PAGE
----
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The Truth About 60,000 Russian Troops in Syria

Enab Baladi says Russia exaggerates the number of soldiers it keeps in Syria.
The Truth About 60,000 Russian Troops in Syria

Speculation has swept over the past few weeks about the number of Russian soldiers present in Syria, in light of reports that Russia has reduced that number, according to what was reported by Russian media that does not reflect the official vision in Moscow.

The Moscow Times on May 7th said Russia had begun withdrawing its military forces from Syria and is concentrating them at three airports before being transferred to the Ukrainian front.

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The abandoned airbases of the Russian Federation are transferred to the Iranian military-political formation of the Islamic Revolutionary Guard Corps (IRGC) and the Lebanese Hezbollah, the news site added.

According to the Ministry of Defense, in 2015-18, 63,000 military personnel were stationed in the country, of which almost half were officers, according to The Moscow Times.

Given the course of the Russian war on Ukraine, which has crossed its 100th day, the Russian military operations have reduced ambitions to reach Kyiv, and this appeared through the return of diplomatic delegations and offices of some countries to resume their activities in the Ukrainian capital, and Moscow admitted through the Ministry of Defense the killing of 1,351 Russian soldiers in Ukraine in its latest statistics issued on March 25th.

The losses declared by Russia contradict what was published by the Russian newspaper Komsomolskaya Pravda, which publishes pro-Kremlin news reports and reported during the same period that 9,861 Russian soldiers were killed and 16,153 others were wounded.

The previous two figures and other figures issued by British Intelligence increased the number by a few thousand to reach half of what the Ukrainian President, Volodymyr Zelenskyy, is talking about regarding Russian casualties. These figures do not reflect an urgent need to bring in additional forces for the slow battle in Ukraine, especially with a Russian mobilization of up to 190,000 soldiers, according to what the BBC reported on March 19th.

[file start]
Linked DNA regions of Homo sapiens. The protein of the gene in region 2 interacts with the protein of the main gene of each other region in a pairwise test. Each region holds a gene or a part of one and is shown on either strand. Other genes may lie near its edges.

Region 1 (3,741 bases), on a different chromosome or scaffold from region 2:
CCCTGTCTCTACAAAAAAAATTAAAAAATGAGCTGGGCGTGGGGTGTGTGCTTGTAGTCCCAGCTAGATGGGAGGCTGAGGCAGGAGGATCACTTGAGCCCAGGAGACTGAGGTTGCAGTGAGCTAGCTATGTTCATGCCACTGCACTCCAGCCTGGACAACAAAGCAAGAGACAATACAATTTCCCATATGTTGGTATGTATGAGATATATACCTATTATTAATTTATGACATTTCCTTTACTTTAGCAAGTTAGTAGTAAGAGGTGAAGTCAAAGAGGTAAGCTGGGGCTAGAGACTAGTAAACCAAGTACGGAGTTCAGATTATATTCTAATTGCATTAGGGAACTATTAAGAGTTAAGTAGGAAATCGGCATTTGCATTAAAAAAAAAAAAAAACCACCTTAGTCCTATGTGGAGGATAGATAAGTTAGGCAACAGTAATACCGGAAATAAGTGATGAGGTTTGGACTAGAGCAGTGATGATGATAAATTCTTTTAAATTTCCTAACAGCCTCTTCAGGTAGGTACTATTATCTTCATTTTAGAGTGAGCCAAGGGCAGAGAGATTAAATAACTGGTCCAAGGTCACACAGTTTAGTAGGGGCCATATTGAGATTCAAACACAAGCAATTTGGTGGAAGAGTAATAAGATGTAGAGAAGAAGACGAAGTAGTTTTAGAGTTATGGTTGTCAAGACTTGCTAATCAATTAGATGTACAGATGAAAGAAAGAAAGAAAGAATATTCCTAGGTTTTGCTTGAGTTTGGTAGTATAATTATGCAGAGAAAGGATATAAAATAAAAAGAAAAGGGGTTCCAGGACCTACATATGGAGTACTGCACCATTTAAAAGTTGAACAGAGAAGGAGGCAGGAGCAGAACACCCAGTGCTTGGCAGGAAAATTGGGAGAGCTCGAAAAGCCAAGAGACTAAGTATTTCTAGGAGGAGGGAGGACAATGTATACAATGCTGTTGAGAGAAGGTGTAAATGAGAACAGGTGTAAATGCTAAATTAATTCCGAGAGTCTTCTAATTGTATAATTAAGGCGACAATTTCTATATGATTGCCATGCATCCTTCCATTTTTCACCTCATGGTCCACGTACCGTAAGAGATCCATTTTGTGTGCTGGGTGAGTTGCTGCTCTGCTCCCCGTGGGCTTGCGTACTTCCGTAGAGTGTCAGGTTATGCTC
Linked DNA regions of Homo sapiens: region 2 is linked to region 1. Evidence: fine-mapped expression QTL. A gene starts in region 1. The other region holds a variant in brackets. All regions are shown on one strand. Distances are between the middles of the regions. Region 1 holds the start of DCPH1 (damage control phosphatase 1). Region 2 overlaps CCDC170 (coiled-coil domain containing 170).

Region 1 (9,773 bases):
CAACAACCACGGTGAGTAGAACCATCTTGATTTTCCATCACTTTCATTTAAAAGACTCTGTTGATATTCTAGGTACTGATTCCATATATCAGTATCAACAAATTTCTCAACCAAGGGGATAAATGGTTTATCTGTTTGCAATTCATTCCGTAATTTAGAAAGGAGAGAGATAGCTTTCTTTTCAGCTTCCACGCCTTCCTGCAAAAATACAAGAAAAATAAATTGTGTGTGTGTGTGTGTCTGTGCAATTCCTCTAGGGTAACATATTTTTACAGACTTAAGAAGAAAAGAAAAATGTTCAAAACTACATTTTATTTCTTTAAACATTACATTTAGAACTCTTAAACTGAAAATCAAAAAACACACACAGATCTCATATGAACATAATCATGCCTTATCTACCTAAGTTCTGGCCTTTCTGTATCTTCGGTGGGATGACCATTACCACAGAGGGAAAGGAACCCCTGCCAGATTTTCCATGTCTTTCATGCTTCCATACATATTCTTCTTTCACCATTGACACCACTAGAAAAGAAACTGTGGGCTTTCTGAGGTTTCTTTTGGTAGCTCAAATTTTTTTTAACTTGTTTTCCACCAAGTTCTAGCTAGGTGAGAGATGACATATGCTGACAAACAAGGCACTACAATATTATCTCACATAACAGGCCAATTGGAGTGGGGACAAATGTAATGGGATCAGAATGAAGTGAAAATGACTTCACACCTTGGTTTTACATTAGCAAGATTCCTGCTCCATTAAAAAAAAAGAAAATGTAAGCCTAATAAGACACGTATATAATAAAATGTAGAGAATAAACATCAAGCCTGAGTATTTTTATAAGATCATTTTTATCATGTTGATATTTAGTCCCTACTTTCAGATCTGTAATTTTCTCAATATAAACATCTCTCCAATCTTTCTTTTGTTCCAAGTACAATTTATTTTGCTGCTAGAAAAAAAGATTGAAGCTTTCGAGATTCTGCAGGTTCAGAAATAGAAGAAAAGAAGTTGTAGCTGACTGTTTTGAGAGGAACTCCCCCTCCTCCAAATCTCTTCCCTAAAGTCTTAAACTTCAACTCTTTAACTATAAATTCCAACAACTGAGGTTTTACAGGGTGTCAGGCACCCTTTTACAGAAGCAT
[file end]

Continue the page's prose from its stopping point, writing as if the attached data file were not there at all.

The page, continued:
How many?

In an interview with Enab Baladi, Raed Jabr, an expert on Russian affairs, questioned the accuracy of the figures that speak of the presence of 63,000 Russian soldiers in Syria, considering that the number is inaccurate and exaggerated, given that Moscow is concealing the numbers, movements, and losses of its military forces, in line with Russian military doctrine.

Jabr explained that the absence of civil society and a free press in Russia hinders the possibility of reaching accurate numbers at the military level. He also indicated that the mentioned number (60,000) or any numbers that can be put forward are not limited to the Russian army forces fighting in Syria only. There are other groups, including the military forces located at the Hemeimeem base. Many of these forces have non-combat missions, and their presence is linked to monitoring and follow-up operations in the Mediterranean.

There are naval and ground forces in Tartous, part of which performs other non-combat missions, in addition to the presence of the military police, which conduct patrols in different areas and whose efforts are different in Syria, despite the possibility of engaging in battles. There are also many experts and consultants in Syria to ensure communication and planning with the leadership of the Syrian regime in different regions.

On May 26th, Russian Foreign Minister Sergey Lavrov announced that his country’s forces had almost no combat missions left in Syria, pointing out that their number “on the ground” is determined by specific tasks and based on “the principle of interest,” according to what was stated during an interview with the Russian Arabic-speaking channel RT.

Jabr believes that even the forces present today in Syria are not fully used, and the reduction does not conflict with the Russian forces strengthening some of their points in Syria, and they are part of the active forces in Syria whose combat missions will not be dispensed with, without any reduction in the future.


This article was translated and edited by The Syrian Observer. The Syrian Observer has not verified the content of this story. Responsibility for the information and views set out in this article lies entirely with the author.

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